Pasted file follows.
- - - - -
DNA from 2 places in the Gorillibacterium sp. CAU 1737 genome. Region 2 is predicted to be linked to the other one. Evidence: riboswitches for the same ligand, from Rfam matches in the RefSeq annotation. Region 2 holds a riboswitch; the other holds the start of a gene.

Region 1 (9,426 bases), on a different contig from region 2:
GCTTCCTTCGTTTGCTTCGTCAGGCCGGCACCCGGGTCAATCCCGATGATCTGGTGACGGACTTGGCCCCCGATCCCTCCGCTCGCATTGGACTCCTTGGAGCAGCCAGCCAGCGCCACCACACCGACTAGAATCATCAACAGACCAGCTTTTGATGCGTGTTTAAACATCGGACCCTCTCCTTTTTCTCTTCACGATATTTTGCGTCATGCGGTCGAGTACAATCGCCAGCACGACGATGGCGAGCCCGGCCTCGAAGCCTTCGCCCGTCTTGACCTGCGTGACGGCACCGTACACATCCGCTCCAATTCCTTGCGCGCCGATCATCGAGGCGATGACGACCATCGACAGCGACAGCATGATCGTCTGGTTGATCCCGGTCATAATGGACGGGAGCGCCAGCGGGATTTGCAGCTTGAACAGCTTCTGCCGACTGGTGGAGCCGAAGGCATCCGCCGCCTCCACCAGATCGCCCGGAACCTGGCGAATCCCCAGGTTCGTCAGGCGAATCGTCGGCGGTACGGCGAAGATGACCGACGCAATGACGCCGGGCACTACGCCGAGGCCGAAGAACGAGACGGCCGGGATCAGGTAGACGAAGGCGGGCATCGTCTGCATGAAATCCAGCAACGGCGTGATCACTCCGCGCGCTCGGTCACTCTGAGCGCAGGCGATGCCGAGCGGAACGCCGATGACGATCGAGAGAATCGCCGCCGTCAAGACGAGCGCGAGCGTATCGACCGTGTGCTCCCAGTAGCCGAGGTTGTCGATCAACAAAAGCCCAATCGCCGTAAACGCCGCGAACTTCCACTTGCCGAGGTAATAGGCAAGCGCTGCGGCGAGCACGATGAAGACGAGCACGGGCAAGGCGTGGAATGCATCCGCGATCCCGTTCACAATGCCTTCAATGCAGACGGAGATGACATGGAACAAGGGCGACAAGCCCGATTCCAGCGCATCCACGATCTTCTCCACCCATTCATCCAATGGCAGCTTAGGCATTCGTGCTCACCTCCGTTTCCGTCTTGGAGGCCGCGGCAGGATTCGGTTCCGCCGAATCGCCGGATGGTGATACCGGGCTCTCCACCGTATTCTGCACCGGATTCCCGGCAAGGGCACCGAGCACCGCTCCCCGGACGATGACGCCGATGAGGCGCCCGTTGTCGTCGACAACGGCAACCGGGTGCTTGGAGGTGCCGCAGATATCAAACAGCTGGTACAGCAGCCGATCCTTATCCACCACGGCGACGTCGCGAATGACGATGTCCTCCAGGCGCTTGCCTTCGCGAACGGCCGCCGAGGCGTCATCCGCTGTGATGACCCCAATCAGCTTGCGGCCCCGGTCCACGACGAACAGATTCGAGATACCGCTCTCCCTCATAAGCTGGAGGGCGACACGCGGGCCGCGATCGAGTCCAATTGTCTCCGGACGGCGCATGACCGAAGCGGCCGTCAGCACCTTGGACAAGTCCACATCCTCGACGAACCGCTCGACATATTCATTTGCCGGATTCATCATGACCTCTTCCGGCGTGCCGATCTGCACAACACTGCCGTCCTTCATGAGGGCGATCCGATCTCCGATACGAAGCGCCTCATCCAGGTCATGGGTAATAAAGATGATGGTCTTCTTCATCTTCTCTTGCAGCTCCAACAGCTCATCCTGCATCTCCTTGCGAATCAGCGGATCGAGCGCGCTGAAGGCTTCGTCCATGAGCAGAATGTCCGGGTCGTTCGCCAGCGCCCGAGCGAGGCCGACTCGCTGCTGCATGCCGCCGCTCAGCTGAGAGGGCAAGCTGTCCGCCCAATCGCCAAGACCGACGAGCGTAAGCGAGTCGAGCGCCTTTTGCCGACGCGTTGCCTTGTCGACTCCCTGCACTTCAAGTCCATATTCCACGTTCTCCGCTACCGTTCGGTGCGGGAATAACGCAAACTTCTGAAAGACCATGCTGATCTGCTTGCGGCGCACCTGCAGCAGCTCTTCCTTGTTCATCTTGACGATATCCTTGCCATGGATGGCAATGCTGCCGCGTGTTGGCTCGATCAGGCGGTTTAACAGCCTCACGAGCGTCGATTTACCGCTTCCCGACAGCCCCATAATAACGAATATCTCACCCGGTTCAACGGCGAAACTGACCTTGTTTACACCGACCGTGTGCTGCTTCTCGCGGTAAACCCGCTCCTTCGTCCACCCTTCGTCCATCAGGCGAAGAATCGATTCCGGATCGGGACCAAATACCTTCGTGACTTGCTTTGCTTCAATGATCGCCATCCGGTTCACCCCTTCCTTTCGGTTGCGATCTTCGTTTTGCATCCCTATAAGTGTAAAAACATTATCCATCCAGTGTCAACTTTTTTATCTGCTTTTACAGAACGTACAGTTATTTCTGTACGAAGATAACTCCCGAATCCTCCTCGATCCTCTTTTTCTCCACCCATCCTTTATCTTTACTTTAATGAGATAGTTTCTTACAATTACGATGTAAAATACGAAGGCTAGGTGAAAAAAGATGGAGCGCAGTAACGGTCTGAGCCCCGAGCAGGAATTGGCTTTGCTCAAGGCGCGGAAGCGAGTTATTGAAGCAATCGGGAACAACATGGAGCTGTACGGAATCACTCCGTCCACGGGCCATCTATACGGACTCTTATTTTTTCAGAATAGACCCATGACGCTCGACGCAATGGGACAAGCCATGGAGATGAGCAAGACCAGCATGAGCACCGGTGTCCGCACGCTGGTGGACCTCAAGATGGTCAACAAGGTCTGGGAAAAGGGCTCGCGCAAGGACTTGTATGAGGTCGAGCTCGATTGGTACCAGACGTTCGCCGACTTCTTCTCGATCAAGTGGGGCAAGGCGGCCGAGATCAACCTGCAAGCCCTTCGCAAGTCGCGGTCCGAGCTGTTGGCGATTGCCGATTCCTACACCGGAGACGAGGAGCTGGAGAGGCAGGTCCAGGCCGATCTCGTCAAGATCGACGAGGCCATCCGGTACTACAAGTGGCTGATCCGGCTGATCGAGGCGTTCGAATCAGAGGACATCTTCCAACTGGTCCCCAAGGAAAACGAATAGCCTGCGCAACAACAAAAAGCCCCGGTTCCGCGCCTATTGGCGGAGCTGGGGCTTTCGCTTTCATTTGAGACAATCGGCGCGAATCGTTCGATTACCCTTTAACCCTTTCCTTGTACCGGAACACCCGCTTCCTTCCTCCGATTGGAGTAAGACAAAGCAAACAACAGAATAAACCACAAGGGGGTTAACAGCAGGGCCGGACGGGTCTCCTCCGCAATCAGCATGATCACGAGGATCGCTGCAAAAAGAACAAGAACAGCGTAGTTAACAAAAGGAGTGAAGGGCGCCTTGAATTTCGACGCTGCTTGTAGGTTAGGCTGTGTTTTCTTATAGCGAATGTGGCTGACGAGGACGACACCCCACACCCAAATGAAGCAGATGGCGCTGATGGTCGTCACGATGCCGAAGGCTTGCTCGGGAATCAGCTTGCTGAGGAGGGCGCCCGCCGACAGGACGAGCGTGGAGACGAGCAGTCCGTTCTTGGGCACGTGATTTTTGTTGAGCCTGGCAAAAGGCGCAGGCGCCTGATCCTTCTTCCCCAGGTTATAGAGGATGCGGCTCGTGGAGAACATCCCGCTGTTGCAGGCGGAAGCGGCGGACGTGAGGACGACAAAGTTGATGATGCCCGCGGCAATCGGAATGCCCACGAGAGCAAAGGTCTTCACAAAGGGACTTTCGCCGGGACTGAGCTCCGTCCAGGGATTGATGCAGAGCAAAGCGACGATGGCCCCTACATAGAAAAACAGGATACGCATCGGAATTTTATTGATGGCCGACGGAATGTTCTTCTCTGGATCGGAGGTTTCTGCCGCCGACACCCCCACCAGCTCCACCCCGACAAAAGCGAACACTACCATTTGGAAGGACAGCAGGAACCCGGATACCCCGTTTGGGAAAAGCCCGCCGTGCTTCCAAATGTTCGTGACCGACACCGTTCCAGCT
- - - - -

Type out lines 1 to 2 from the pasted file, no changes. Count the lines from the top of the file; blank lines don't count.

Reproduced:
DNA from 2 places in the Gorillibacterium sp. CAU 1737 genome. Region 2 is predicted to be linked to the other one. Evidence: riboswitches for the same ligand, from Rfam matches in the RefSeq annotation. Region 2 holds a riboswitch; the other holds the start of a gene.

Region 1 (9,426 bases), on a different contig from region 2: